Jemma was sort of . . . pissed at the whole idea this morning. Numerous times last week, when we asked her if she wanted to do the run, she emphatically said yes. But this morning, when it was time to put shoes on and head out the door, she threw a little fit. She didn't like the shirt! Her socks made her feet hot! She was NOT going to run! We sort of ignored it, hoping that she'd see the fun the other kids were having and decide to line up at the start and go for it.

She changed her tune. Ran the whole lap around the track with a big, proud smile on her face, too.

After hitting the post-race party for a while, we headed to Holland for the rest of the day. We were planning to attend my cousin's graduation open house and since it was gorgeous weather, we decided to go a few hours early and spend the afternoon at the beach. It was perfect beach weather and, as a bonus for June, the water was warm(ish!) and just wavy enough that it was fun to jump them. Annie kept swimming all the way out to the buoy and doing somersaults under water (a trick she taught herself this week at the pool), while Jemma was happy just messing around in the sand at the shore.

I really like this photo, mostly because of the way that it captures Jason sleeping in the background - mouth slightly open, old towel covering his body, sunglasses on so as to get a nice raccoon-eye sunburn on his face. Priceless!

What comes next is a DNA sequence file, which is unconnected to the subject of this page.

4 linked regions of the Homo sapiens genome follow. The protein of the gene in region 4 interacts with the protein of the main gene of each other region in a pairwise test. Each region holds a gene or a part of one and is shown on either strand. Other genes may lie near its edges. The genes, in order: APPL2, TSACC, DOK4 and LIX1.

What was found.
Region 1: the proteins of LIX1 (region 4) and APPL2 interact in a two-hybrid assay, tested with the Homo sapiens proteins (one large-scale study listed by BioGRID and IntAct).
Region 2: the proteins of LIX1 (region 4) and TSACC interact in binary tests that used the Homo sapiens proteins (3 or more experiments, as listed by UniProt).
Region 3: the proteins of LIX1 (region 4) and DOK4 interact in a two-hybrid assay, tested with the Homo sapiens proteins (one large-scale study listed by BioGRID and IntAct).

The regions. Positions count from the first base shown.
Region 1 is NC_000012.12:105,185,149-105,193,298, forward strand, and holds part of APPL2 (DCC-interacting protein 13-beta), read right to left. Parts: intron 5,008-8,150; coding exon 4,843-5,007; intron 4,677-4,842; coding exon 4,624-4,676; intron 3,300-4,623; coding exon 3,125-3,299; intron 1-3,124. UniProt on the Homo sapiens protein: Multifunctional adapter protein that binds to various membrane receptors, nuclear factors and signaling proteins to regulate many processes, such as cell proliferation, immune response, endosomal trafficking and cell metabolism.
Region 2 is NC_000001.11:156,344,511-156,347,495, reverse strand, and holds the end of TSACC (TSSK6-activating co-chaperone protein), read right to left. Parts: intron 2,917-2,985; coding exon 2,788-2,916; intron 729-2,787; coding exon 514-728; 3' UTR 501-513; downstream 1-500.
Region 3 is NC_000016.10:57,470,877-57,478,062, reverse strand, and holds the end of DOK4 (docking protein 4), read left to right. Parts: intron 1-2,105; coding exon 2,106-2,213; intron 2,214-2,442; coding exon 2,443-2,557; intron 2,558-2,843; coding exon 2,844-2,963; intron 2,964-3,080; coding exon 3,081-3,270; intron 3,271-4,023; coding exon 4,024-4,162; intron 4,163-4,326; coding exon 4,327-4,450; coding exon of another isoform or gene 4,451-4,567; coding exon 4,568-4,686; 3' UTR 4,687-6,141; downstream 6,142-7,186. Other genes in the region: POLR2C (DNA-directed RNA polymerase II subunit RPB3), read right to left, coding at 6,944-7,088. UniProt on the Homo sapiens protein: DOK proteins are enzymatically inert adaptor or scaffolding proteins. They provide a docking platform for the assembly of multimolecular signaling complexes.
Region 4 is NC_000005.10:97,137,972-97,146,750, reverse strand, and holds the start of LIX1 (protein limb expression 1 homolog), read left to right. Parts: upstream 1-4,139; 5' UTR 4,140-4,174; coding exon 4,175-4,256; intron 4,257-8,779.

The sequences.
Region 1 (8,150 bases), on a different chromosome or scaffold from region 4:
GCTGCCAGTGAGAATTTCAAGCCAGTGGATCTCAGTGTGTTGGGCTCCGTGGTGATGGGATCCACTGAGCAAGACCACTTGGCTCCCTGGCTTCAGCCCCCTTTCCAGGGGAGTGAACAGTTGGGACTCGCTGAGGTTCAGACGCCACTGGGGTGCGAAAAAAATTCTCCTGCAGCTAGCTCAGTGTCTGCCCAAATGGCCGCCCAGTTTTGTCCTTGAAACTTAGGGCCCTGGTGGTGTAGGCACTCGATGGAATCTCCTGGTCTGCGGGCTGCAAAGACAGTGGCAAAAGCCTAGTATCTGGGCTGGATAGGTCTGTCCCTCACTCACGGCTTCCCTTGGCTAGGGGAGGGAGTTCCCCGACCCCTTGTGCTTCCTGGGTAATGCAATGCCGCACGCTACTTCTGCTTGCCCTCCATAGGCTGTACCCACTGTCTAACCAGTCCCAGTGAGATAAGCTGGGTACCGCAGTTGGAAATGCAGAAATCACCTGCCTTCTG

We brought two very tired girls home tonight, endured the requisite bathtub screaming meltdowns, and sat on the beach sheet on the front yard, freshly showered, drinking homemade margaritas, and talking about how great of a couple days it had been - for lemonade stands, for sandcastles, for playing frisbee and doing underwater somersaults and running races and playing soccer with friends.

Thursday, June 24, 2010

Of Wetsuits and Padded Bike Shorts

I tried on a wetsuit on Tuesday morning. Annie was at soccer, Jemma was at gymnastics, and I had approximately 47 minutes before picking them up to figure out which of Gazelle Sports' available rental wetsuits was going to be the one the best fit me, the one that I would be reserving for the triathlon I am hoping to do in September.


When I signed up for the triathlon training program last week, I was having one of those Life Is Short/Seize The Day/Anything Is Possible sorts of days caused, I think, by an especially good run and a decent night's sleep. I was feeling very sure that I could do this.

Since then, I've woken up from a deep sleep two separate times and lain awake, envisioning myself standing ankle-deep in Reed's Lake on an early September morning, thinking, I have to get in that murky water and swim half a mile; thinking, What am I thinking?